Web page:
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The 'Share Your Shelves' Thread - post a photo!


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Elizabeth_rb

@lechuan:  Great to see someone else with the Taiwan Practical Audio-Vis Chinese series!  We have the equivalent of books 3-5.

 

What's your opinion of that 'side by side' book?  And the 'Using Chinese' pair?  They're all on my Amazon list, so I'd be interested in your thoughts on them.

 

@ Ruben:  So the book is parallel text?  Bilingual?  I'm not at all surprised at the propaganda element, but will keep my thoughts on this to myself!! :lol:

 

Re buying books:

 

I've just had a quick count up on my main Chinese collection shelf and it seems that about 40 of the texts were bought by me in bookshops, be they high street ones, Chinatown in London, Leeds uni bookshop/East Asian department for course requirements, second hand shops or bookshops in Taiwan whilst studying there.  There'll be another dozen or more that Sir bought too.

 

Around a dozen seem to have come from on-line shops, mostly Amazon UK more recently.  I too like to look at a book, but there aren't that many stockists of decent Chinese resources and, frankly, on-line shopping is cheaper - an important consideration when you're on an 'expenses only with the odd treat here and there' budget!  As many books on Amazon now have a really good 'look inside' function, I don't mind not having seen them for real, so to speak.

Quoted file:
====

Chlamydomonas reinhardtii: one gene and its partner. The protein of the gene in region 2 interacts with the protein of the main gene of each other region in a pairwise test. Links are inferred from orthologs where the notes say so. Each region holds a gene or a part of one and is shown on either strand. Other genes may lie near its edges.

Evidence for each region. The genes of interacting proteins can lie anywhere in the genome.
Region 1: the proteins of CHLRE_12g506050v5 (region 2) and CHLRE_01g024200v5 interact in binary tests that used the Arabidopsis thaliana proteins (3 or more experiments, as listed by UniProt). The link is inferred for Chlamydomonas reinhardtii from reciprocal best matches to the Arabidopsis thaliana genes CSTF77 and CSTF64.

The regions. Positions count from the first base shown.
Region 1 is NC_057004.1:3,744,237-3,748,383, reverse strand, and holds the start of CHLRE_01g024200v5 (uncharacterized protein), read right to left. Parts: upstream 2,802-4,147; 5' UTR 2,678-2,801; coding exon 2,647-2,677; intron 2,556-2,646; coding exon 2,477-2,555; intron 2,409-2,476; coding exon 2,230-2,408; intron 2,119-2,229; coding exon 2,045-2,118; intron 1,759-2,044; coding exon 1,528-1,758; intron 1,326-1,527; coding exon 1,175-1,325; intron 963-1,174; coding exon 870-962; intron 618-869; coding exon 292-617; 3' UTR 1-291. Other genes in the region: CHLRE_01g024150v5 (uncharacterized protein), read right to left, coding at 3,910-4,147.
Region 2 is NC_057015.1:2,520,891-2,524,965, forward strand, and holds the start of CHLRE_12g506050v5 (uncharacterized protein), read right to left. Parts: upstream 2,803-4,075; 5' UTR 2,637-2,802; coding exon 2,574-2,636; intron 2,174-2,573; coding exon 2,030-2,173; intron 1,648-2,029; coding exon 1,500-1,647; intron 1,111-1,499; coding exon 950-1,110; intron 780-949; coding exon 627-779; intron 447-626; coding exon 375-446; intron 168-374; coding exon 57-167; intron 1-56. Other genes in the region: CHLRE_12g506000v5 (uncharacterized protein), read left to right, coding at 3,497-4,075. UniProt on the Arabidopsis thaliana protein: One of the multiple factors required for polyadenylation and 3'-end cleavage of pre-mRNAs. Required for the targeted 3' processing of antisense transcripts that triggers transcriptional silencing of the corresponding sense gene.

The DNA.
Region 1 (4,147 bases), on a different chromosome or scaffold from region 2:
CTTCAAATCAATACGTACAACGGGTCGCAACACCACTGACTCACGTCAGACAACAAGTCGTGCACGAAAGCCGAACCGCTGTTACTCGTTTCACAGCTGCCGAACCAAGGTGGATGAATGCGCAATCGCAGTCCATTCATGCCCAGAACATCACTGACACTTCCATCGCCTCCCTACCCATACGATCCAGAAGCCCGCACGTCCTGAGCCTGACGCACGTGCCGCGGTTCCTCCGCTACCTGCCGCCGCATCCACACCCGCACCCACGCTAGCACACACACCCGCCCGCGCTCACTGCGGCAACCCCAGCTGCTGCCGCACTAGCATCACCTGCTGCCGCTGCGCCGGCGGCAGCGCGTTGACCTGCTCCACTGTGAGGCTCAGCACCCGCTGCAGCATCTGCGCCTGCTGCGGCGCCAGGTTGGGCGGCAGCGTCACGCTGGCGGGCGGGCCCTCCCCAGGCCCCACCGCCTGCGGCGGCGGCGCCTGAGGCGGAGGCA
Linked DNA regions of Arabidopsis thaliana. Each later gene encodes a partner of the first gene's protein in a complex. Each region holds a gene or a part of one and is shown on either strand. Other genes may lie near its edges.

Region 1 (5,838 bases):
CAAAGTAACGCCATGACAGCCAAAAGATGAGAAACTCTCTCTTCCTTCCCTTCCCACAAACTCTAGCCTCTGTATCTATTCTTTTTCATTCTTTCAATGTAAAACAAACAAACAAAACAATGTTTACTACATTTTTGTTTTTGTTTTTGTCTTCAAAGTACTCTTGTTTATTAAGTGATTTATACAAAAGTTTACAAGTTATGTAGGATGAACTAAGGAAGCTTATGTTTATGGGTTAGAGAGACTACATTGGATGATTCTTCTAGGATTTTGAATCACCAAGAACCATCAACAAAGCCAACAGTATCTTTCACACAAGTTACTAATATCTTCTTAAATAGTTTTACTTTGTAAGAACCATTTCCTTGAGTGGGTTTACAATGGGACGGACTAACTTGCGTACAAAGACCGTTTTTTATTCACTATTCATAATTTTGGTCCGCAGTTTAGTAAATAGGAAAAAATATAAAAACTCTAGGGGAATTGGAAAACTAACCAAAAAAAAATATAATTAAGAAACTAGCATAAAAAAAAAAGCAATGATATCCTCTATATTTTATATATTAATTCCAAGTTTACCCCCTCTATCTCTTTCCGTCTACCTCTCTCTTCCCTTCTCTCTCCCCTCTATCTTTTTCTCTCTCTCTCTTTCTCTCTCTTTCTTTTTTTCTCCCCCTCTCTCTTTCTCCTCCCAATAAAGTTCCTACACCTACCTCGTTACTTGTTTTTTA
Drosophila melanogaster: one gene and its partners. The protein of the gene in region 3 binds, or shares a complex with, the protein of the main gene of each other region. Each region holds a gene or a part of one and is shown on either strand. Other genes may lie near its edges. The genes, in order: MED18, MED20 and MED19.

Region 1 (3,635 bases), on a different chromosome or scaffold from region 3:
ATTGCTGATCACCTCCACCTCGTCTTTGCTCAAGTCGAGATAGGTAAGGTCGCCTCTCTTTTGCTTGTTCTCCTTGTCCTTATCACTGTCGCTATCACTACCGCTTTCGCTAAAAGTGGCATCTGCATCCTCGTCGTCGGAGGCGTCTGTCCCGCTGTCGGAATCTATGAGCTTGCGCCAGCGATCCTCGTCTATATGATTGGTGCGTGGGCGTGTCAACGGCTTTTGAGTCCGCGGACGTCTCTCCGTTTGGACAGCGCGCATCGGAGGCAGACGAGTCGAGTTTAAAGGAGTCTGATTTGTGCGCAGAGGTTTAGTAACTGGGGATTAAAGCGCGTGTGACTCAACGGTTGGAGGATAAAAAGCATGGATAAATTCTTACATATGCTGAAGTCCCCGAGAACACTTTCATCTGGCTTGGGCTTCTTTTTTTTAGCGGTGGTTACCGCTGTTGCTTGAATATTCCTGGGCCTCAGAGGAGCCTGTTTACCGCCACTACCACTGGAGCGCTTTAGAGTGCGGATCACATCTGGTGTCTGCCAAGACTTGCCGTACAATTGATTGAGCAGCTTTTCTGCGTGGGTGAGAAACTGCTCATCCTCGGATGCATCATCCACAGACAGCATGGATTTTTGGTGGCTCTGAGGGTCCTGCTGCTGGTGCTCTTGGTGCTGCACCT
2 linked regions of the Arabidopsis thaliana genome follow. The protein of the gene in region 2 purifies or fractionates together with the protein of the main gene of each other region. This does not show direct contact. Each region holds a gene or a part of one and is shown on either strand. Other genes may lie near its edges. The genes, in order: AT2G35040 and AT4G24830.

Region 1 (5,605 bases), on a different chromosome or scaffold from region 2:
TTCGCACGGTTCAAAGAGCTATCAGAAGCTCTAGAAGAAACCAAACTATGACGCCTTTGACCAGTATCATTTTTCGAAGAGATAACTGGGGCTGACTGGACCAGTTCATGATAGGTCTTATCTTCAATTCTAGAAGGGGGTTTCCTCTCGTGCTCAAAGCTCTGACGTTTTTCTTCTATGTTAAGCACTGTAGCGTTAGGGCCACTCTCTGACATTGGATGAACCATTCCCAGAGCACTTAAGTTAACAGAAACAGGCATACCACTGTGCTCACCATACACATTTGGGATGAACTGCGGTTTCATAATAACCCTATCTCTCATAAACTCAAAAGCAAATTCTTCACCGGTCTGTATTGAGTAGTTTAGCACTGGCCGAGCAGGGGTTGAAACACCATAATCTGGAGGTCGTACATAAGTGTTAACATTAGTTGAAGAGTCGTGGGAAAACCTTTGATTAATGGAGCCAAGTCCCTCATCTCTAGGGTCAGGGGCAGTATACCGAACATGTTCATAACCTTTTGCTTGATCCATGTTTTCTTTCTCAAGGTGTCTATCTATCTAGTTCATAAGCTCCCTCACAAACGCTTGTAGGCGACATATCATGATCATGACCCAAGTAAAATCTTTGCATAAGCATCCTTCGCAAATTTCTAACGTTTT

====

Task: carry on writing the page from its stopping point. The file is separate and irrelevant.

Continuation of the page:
The other part of the collection were freebies of one sort or another.  The majority of the freebies (about 20 or so) came from 'Free books!  Please help yourself' boxes in my old department (and I still call in from time to time and help myself!), which appear when academics are having a clear out!!  Bring it on, say I!  The others were brought for me from China.  Often when friends (Chinese or others) are going to China for a while, or even parents are coming to visit, they'll ask if there's anything they can bring back for us and so I can count about 10 that have come through them.

 

In future it'll continue to be mostly the second two sources - freebies and on-line buys (I loathe the work 'purchase'! :twisted: ).  Sometimes, if I'm lucky enough to find a book in a physical shop, then I'll almost always evaluate it there and then buy on-line - Marketplace etc if poss.

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Ruben von Zwack

Yes, this is how a random page looks:post-51349-0-77349400-1394105091_thumb.jpg (only that mine is a German edition, obviously)

 

Although some articles are 2 pages and longer so you don't have both languages on opposing pages.

 

Actually, when I took it out of the shelf right now, I was reminded that it really is a good book (despite the slight bias :P  )! Especially because the texts are so simple (again, not in a negative way), and because the topics are so extensive. I bought it online, second hand but in excellent quality, and it's defenitely worth it.

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Elizabeth_rb

Herzlichen Dank, Ruben!  Actually a German/Chinese version would be great for me to practice both languages!!  Maybe I should consider one of those!  Looks great though and, yes, considering who wrote/published it, I knew what to expect.  Can't be worse than some of my early 80's mainland textbooks, where everyone is working hard to build socialism and their lives and food production levels are all so much better than before the 'liberation'!! :mrgreen: